Food or Foe?
Food has been at the center of every human culture around the world since the start of time. It is in human nature to hunt for food and be social, with food being a staple in social interactions. Over time food became easier and easier to obtain and has changed from being all-natural and local, to genetically engineered and traveling around the world to reach your plate.
Genetically modified organisms are organisms whose DNA has been taken and placed into an unrelated organism, creating a knock-off sort of the original organism. Monsanto is a company created in 1901 and recently bought by Bayer in 2018. They are an agrochemical company specializing in genetically modified seeds such as corn and soy. However, this company has stirred up quite a reputation, being voted the evilest company in the world. Monsanto is known to be a threat to native and organic crops, as well as their chemical roundup is found to be extremely toxic to crops, people, and animals. It is so toxic in fact, that after cows die from consuming Monsanto products, their dead bodies are fed to other living cows. Their roundup is known to spread fusarium head blight throughout wheat crops, currently outraging Canadians struggling with wheat farming. As for people, Monsanto leaves small local farmers producing homegrown and/or organic food without jobs and putting whole farms out of business. If that is not enough to cause outrage, then consider the fact that Monsanto is responsible for creating Agent Orange, used in the Vietnam war to kill thousands, and permanently disable thousands more, even children of those affected were born sick with extreme defects. Monsanto even openly admits to its participation in the war. “More than 40 years ago, Agent Orange was one of 15 herbicides used by the U.S. military as a defoliant in the Vietnam War” (Monsanto.com) And now, the same company that created a chemical used for biological warfare is making the seeds we grow our food with through the use of pesticides. And after a 2015 lawsuit awarded a man $289 million for not disclosing that one of the chemicals in their pesticide was announced to be a known carcinogen for humans, not only were the lawsuits coming from places like Vietnam, they began to pour in from the US public as well.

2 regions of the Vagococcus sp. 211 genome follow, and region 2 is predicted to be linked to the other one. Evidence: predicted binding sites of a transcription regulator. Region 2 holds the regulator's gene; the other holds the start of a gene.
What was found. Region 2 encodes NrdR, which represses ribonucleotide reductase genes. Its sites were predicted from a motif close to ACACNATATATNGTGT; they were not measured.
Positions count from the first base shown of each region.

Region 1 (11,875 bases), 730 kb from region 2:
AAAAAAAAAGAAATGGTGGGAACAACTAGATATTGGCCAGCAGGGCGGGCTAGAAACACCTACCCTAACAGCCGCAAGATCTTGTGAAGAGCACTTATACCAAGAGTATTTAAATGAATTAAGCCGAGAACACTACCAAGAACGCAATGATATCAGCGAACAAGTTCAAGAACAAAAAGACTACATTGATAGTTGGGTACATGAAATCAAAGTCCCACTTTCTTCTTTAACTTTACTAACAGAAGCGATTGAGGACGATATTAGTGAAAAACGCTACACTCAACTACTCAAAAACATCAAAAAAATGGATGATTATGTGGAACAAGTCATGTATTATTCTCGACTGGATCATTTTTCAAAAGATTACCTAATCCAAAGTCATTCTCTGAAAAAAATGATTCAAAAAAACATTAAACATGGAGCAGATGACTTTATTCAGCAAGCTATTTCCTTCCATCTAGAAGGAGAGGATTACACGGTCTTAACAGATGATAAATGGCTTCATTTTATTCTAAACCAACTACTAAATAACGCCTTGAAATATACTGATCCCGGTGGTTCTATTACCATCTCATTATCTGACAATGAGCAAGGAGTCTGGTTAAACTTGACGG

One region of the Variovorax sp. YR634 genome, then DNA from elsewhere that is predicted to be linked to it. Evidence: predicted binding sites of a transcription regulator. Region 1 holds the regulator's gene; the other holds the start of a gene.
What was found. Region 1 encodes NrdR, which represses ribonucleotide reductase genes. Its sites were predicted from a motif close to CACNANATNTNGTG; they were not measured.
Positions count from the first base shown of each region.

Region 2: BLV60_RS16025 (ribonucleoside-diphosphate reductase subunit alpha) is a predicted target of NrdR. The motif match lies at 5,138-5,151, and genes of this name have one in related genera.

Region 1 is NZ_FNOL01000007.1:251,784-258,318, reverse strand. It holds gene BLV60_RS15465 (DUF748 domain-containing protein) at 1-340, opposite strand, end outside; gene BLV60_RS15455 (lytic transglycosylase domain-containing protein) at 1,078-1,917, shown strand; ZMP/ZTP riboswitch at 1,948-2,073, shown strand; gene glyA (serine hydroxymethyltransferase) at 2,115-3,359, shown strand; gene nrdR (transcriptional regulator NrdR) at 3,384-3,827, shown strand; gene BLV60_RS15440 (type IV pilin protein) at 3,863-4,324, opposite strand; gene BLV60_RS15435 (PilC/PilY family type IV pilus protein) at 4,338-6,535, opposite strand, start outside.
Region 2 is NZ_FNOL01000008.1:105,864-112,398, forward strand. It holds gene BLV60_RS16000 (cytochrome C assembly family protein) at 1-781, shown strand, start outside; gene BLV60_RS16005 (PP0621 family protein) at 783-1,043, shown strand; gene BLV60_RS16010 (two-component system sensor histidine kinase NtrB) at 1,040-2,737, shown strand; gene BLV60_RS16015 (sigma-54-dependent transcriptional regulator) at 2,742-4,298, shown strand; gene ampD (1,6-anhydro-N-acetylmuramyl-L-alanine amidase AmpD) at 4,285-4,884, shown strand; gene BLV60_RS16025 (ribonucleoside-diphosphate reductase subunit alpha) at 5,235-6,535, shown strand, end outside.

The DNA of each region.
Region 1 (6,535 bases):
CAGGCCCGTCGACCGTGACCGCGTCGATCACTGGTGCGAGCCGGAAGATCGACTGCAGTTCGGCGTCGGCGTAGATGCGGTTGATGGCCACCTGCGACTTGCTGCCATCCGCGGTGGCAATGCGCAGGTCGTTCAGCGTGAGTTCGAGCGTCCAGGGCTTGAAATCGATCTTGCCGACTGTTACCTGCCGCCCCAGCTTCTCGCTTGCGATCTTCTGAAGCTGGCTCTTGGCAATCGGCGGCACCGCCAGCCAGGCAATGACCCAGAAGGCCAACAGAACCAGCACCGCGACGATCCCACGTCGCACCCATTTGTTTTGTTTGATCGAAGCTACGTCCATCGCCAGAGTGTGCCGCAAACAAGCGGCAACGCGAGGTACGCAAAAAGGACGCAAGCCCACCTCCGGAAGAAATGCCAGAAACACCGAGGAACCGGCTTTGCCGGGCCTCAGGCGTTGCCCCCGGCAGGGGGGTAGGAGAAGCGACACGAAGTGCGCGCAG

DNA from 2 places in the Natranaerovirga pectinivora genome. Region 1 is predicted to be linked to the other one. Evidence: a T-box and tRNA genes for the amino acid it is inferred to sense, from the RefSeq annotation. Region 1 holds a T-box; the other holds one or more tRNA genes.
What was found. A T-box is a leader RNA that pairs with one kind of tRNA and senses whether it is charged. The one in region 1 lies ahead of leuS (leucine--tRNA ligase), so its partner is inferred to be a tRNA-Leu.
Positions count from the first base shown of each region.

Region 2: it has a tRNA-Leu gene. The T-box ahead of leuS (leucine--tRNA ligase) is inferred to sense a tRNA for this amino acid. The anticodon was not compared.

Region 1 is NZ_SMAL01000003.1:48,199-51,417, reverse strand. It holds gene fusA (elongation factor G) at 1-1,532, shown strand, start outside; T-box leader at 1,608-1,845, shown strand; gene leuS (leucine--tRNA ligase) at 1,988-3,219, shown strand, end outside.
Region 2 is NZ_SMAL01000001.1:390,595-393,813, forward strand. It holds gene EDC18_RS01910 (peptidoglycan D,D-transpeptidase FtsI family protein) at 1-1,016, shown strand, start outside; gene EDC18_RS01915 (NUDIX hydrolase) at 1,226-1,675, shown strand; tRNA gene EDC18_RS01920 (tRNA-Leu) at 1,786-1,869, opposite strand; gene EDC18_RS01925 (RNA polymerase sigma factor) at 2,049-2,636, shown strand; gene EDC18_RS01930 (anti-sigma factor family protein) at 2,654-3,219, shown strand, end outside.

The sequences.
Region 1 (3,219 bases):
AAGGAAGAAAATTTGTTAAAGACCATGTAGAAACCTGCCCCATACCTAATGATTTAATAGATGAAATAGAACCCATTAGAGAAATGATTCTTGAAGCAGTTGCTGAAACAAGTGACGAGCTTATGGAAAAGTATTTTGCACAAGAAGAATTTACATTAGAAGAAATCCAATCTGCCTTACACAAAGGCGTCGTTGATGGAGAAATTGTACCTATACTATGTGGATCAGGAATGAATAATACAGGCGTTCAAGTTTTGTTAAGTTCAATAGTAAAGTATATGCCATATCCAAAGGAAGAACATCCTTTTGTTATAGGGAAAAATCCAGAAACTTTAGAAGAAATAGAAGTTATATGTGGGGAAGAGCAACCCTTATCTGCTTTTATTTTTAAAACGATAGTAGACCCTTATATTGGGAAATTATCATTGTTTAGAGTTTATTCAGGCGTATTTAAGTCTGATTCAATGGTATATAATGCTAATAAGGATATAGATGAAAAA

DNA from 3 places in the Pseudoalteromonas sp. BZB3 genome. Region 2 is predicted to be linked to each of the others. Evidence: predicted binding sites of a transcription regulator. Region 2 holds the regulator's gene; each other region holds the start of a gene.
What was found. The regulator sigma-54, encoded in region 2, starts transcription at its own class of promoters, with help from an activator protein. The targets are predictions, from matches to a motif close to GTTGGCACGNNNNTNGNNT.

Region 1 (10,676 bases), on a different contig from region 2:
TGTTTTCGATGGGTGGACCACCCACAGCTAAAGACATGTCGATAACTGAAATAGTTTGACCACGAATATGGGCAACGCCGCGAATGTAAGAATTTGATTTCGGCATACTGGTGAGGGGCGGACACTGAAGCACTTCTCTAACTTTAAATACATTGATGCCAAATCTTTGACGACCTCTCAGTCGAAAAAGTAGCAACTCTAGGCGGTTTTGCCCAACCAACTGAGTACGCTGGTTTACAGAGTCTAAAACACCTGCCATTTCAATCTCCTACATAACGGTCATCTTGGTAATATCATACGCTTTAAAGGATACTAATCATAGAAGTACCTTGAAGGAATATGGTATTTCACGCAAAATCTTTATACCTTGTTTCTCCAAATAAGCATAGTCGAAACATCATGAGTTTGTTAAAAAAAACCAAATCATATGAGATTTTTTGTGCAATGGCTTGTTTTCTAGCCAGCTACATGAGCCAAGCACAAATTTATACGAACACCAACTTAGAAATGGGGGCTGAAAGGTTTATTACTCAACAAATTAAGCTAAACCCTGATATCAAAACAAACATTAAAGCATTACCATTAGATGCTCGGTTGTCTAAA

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The Monsanto monopoly also requires that farmers who purchase and plant Monsanto agree to not save any seeds produced by the yield. This is not seen as fair or sensible and there have been more than a few cases that ended in lawsuits, with a percentage ever proceeding to trial. The fact that a company is trying to exert ownership over a product that is not exactly their own, and historically has been freely and widely available throughout history. Big corporations were exerting their power over small business owners. These suits were meant to return the power into the hands of the farmers. These suits also originated from word-of-mouth allegations. “When one farmer sees another farmer saving patented seed, they will often report them.” (Monsanto.com) Due to this power, these companies (Monsanto, DuPont, and Syngenta) have, they own 53 percent of the global seed market, and within the United States 97 percent of soybeans and 86 percent of corn crops were genetically modified. With this, they successfully control most of the food production.
Thankfully organic food is still available and required to be labeled in compliance with regulations, similar to GMO labels. The USDA (United States Department of Agriculture) is in charge of defining what is organic and what is not. “Organic is a labeling term that indicates that the food or other agricultural product has been produced through approved methods. The organic standards describe the specific requirements that must be verified by a USDA-accredited certifying agent before products can be labeled USDA organic.” (USDA.gov) This food must also not be genetically modified and produced without ionizing radiation or sewage sludge. A regulatory agency that controls food in this country is the USDA (United States Department of Agriculture) which are respin possible for keeping track of how food is produced, whom it is produced by, and what gets labeled organic or GMO. They have recently even implemented required labeling for single-ingredient raw meat to provide better information about what the meat contains to customers.